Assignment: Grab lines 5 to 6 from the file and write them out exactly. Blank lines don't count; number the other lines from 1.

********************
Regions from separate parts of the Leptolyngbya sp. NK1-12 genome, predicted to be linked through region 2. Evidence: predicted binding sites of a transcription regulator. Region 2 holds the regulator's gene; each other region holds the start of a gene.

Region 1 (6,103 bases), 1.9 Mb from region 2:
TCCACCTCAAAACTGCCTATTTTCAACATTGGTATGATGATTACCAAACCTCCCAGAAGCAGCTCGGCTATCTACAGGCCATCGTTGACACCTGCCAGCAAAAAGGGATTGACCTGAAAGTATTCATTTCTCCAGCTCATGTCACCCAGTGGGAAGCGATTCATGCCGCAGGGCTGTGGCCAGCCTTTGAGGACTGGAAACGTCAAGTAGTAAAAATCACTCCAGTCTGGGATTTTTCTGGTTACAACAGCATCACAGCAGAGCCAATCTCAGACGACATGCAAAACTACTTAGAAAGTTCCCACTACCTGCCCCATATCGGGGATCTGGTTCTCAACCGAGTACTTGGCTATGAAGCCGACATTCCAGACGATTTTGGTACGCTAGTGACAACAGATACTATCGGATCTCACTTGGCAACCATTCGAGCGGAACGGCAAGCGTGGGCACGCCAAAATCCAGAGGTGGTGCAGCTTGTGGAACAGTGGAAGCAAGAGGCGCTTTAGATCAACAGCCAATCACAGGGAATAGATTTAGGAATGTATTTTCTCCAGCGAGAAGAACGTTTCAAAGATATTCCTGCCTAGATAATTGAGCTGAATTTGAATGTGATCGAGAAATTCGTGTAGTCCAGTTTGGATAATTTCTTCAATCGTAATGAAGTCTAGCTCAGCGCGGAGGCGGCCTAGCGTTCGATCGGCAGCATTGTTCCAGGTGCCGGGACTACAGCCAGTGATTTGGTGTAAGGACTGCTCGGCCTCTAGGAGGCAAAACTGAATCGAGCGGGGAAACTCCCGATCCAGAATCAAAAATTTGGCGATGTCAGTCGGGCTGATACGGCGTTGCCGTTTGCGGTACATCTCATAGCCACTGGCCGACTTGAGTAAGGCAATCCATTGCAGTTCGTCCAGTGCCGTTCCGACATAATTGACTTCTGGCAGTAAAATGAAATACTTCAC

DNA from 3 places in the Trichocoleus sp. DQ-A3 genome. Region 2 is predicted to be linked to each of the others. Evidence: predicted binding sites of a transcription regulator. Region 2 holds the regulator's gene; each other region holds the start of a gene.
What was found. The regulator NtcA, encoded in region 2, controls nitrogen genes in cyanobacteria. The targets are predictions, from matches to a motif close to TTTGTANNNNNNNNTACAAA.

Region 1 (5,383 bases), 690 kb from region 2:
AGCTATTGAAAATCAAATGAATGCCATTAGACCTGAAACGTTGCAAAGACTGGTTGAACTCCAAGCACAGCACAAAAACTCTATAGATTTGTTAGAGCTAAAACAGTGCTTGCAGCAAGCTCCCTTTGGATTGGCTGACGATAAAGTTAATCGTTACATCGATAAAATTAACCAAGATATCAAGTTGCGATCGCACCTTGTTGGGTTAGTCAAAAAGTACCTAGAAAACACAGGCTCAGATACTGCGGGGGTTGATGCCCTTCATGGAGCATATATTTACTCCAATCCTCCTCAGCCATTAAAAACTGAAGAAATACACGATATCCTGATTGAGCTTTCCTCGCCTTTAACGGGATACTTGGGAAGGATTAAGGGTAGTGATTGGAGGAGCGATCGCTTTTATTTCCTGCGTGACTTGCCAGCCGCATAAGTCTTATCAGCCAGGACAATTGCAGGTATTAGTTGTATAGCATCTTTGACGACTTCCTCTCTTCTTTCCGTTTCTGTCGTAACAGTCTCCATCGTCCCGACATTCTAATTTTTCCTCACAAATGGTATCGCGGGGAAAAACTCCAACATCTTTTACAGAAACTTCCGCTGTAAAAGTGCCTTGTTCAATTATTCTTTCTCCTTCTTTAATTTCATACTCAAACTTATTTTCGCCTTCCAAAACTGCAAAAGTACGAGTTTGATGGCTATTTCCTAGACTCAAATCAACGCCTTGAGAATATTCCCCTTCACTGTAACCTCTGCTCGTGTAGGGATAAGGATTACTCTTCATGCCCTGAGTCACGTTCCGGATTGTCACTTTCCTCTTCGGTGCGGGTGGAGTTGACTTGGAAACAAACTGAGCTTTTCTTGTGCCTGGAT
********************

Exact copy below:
What was found. The regulator NtcA, encoded in region 2, controls nitrogen genes in cyanobacteria. The targets are predictions, from matches to a motif close to TTTGTANNNNNNNNTACAAA.

Region 1 (5,383 bases), 690 kb from region 2: